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Remember Groucho? Irreverent comedian of yesteryear coming to Firehouse today

Award-winning actor Frank Ferrante will recreate legendary comedian with face-paced 90 minutes of hilarity

Legendary comedian Frank Ferrante, described by the New York Times as "the greatest living interpreter of Groucho Marx, is coming to Pleasanton with his "An Afternoon with Groucho" at 3 p.m., Sunday at the Firehouse Arts Center.

Groucho Marx, who entertained America on stage, radio and television for decades and died in 1977, lives on in the classic joke glasses with eyebrows, nose and mustache attached.

Award-winning actor Ferrante will be recreating the legendary comedian with a face-paced 90 minutes of hilarity.

Groucho and his brothers Harpo, Chico (pronounced Chicko -- he liked the "chicks"), Zeppo and Gummo started off in vaudeville in New York with their irreverent humor, expert pantomime, physical shtick and outrageous musical talent.

When they moved to Hollywood in 1930, they changed the face of film comedy with movies such as "Monkey Business," "Horse Feathers" and "A Night at the Opera." In 1932, Time magazine featured them on the cover.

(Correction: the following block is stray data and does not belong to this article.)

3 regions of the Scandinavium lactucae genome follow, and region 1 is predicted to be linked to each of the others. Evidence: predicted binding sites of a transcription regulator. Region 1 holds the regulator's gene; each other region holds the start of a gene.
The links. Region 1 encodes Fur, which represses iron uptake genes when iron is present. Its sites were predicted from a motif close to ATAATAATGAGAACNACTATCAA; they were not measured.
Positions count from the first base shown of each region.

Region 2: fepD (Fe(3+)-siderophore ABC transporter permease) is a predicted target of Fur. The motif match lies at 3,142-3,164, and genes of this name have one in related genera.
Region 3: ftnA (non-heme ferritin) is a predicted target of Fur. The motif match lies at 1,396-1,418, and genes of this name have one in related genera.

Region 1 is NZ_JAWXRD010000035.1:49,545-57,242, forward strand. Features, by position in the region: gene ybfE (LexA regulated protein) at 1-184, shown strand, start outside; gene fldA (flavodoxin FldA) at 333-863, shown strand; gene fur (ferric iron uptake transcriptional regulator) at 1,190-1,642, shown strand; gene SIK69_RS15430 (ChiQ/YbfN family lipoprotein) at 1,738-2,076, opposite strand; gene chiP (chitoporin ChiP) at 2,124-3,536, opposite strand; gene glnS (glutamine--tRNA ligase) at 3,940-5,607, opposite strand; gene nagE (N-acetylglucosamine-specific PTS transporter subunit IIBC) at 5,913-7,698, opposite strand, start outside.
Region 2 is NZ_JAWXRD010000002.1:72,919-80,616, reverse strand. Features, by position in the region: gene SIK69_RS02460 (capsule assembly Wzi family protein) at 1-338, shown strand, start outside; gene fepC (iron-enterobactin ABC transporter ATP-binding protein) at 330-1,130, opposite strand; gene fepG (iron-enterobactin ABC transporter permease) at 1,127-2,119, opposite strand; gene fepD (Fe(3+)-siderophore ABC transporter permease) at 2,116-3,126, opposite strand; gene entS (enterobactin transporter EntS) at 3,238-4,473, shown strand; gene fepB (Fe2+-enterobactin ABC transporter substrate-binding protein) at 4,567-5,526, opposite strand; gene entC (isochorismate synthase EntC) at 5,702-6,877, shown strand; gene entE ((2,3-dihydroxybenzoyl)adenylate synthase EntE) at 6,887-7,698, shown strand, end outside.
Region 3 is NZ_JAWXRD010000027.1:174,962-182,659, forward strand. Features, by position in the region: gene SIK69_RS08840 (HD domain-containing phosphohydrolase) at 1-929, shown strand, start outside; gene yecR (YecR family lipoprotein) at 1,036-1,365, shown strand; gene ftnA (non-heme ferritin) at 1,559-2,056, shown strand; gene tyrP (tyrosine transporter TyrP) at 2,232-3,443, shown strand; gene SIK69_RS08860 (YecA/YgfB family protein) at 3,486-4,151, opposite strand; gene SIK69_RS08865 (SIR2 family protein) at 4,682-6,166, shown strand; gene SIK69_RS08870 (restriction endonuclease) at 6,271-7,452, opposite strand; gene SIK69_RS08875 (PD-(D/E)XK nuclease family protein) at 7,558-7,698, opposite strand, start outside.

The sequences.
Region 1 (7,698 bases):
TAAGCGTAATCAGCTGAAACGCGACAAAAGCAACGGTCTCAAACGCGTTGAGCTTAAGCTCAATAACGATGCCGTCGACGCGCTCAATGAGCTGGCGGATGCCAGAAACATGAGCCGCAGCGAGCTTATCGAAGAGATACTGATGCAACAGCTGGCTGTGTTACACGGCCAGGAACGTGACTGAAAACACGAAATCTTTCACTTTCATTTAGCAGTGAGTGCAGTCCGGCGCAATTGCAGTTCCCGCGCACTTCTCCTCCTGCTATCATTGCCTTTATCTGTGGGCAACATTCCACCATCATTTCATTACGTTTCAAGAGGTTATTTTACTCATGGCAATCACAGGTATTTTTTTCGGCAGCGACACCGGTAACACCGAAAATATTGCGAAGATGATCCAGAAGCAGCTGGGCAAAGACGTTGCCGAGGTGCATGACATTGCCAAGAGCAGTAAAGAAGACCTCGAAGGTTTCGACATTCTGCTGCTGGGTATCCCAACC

"Groucho" will be on stage at the Firehouse with his best one-liners, anecdotes and songs, including "Hooray for Captain Spalding" and "Lydia, the Tattooed Lady." The audience will join in the romp as Ferrante ad-libs the performance in grand Groucho style. He will also re-introduce his brothers, as well as Charlie Chaplin, W.C. Fields, his favorite foil Margaret Dumont and MGM mogul Louis B. Mayer.

Ferrante was a drama student at USC when he was discovered by Groucho's son, Arthur Mark. Ferrante originated the off-Broadway title role in "Groucho: A Life in Revue," and he directed, produced and starred in the PBS adaptation in 2001.

Groucho Marx had a solo career on radio and television, including his Emmy Award-winning 14-season run as host of the comedy quiz show "You Bet Your Life," which was on radio from 1947-60, and on TV from 1950-61.

Groucho Marx also made other TV appearances, performed at Carnegie Hall at age 82 and received a special Academy Award in 1974 for "the brilliant and unequaled achievements of the Marx Brothers."

Bet your life you'll laugh

What: 'An Afternoon with Groucho'

Who: Groucho Marx re-creator Frank Ferrante. Appropriate for all ages.

When: 3 p.m., Sunday, April 3

Where: Firehouse Arts Center, 4444 Railroad Ave.

Tickets: $20-$30; Go to www.firehousearts.org or call 931-4848.

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